Fischer opposes surtax on super-rich, say sources
Central bank chief's objection could be why the government rejected socioeconomic panel's proposal to charge the rich more.
Bank of Israel Governor Stanley Fischer reportedly objects to imposing a surtax on high wage earners, and sources say this may be one of the reasons that the government rejected the Trajtenberg committee's call to impose such a tax.
The committee headed by Manuel Trajtenberg had proposed increasing taxes on the wealthy by imposing a flat tax of up to 2% on all income, including salaries and capital gains. This tax would apply to people who earn more than NIS 1 million, and would be charged on top of other taxes such as income tax.
But Fischer reportedly believes that such a tax would send investments abroad, particularly given the anti-rich public sentiment prevailing.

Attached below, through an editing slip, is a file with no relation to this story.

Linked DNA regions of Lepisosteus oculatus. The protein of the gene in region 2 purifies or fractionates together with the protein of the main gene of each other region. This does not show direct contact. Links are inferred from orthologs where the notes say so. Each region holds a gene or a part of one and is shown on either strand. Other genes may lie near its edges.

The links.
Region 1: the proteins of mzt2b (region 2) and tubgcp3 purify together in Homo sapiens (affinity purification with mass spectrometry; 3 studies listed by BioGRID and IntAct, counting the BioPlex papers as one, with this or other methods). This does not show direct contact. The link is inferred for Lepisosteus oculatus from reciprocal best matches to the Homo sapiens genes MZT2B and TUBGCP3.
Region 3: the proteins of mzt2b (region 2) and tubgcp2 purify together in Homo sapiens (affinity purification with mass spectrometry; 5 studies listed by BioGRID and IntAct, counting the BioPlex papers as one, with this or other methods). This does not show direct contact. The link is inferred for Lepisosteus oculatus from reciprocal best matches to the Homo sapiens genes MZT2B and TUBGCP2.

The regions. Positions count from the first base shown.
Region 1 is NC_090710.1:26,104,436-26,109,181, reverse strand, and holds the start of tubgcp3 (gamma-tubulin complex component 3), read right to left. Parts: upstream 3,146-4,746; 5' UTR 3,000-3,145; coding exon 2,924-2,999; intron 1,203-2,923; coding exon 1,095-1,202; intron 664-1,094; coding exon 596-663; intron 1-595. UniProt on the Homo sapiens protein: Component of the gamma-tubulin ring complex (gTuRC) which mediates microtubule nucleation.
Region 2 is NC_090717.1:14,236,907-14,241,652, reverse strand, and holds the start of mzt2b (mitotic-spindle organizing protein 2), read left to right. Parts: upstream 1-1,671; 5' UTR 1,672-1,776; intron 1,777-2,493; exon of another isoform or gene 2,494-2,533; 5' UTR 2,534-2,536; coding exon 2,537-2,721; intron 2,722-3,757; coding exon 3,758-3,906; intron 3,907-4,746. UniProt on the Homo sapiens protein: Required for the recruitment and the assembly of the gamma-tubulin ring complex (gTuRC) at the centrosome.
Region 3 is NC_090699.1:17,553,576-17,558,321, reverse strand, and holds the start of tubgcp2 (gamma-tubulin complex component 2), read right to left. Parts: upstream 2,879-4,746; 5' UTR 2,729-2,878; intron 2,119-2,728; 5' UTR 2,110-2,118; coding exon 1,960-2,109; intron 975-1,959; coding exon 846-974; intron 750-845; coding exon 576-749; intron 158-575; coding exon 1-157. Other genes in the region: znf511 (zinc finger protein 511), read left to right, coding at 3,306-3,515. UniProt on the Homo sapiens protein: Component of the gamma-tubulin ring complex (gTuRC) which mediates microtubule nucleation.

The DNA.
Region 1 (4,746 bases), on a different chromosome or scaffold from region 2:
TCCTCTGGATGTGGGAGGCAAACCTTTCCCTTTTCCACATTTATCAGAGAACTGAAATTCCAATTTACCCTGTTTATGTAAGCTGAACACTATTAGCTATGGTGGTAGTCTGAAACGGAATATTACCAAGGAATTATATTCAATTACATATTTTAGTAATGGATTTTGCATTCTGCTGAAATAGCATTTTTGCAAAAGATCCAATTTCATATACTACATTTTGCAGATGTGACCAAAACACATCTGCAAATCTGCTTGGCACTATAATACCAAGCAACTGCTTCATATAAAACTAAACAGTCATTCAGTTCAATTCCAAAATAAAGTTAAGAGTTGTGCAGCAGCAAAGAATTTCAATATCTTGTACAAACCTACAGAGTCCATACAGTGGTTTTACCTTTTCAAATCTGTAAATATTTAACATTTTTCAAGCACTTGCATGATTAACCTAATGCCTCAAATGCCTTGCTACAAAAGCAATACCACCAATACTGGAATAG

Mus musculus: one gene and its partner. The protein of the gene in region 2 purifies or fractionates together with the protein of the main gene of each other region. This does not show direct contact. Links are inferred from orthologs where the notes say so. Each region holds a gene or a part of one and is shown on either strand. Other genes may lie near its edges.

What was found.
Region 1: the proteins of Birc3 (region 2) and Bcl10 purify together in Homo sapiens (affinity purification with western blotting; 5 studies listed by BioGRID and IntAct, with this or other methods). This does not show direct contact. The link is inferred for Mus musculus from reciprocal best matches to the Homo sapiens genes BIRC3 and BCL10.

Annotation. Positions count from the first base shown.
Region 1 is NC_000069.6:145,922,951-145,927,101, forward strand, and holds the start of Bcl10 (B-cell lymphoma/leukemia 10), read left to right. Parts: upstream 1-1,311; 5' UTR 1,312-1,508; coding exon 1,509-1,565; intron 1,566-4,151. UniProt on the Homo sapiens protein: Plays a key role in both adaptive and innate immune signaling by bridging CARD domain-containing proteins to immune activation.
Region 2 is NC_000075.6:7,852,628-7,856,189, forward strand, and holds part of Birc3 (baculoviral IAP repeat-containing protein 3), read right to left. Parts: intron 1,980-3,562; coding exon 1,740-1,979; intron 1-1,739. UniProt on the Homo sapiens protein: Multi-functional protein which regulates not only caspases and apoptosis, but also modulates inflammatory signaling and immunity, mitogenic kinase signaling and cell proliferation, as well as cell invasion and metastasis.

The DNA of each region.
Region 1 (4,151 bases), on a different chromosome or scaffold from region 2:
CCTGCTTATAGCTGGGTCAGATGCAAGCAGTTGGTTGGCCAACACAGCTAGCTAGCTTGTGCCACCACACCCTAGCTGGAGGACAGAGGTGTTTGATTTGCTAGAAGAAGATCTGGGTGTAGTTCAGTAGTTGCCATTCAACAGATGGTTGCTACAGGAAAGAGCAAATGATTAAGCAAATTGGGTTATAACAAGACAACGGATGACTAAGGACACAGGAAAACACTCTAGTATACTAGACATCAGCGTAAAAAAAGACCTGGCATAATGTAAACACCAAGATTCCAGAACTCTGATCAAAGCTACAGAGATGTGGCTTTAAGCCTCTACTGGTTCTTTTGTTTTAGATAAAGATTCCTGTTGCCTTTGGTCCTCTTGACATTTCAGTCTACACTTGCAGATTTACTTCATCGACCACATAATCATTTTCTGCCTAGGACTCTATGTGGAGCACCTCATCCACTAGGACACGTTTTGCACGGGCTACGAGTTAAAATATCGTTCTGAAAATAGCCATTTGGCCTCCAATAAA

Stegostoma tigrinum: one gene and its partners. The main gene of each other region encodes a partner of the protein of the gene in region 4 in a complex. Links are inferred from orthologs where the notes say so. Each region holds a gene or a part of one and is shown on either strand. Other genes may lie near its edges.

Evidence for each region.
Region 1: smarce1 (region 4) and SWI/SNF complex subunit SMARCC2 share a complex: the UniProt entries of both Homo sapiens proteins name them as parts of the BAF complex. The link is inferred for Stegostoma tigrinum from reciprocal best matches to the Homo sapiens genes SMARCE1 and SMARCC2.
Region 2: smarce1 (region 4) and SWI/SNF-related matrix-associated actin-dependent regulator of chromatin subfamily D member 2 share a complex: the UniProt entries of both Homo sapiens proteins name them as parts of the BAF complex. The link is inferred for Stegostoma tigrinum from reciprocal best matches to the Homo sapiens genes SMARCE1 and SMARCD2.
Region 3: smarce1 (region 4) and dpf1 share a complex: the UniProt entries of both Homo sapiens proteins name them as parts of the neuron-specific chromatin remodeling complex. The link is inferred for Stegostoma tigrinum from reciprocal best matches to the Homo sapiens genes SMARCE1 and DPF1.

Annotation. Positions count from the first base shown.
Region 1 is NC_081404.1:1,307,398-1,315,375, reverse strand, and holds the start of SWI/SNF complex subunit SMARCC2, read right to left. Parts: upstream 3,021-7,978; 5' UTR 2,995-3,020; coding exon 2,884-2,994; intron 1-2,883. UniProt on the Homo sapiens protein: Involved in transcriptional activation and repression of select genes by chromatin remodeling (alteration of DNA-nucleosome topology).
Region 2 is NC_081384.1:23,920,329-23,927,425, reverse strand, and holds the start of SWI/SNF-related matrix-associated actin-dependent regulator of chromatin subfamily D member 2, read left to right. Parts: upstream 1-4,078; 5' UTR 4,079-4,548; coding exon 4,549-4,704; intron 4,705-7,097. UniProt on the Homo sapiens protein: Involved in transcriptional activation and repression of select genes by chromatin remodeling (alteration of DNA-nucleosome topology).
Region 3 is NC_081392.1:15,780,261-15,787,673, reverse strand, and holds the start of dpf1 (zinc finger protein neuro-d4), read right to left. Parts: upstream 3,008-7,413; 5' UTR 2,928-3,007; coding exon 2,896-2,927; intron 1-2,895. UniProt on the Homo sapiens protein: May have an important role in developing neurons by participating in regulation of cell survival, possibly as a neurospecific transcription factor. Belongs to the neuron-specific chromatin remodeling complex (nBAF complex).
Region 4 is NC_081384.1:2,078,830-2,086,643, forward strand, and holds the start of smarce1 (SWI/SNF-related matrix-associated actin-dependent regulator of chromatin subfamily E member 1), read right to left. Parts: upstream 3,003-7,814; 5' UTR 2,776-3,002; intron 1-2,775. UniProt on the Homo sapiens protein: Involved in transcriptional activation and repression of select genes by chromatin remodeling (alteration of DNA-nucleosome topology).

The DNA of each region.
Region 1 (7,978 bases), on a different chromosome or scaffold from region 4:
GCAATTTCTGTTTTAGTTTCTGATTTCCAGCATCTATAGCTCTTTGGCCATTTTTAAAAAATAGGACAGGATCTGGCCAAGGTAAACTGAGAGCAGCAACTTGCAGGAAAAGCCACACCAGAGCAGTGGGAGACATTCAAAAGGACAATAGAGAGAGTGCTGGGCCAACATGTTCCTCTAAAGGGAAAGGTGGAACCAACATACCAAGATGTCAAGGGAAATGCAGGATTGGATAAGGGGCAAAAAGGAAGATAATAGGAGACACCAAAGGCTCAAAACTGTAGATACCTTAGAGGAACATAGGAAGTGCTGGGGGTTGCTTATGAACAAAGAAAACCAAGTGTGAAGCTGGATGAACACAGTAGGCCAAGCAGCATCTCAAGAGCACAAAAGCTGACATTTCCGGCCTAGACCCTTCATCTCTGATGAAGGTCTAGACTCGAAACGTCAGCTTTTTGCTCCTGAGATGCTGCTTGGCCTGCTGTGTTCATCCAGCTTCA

Given the downsides inherent in such a surtax, and given that it would be intended to raise only NIS 400 million a year, Fischer believes it is not worth the risk.
In general, Fischer is concerned about the public sentiment against businessmen and economic concentration, and feels they have generated an anti-rich atmosphere in general. These factors could make Israel less attractive for major investors, particularly in high-tech; many of these people could easily move abroad.
Fischer himself was one of the people leading the campaign to reduce the concentration of economic power within the hands of a few.
Israel's tax rates for large investors must remain competitive, Fischer reportedly believes. This means that tax rates on rich residents' capital and salaries cannot be much higher than accepted rates around the world.
The Trajtenberg committee had not recommended raising maximum marginal income tax rates by too much, in keeping with the principle that they should not pass 50%, which is considered a psychological threshold after which people lose their incentive to work.
Fischer reportedly agrees that marginal tax rates should not pass 50%.
Fischer's objection to the surtax proposal is believed to be one of the reasons that Finance Minister Yuval Steinitz yanked it from the Trajtenberg-based tax reforms at the last minute before the Knesset vote. Steinitz and Prime Minister Benjamin Netanyahu reportedly agree with Fischer in this regard.
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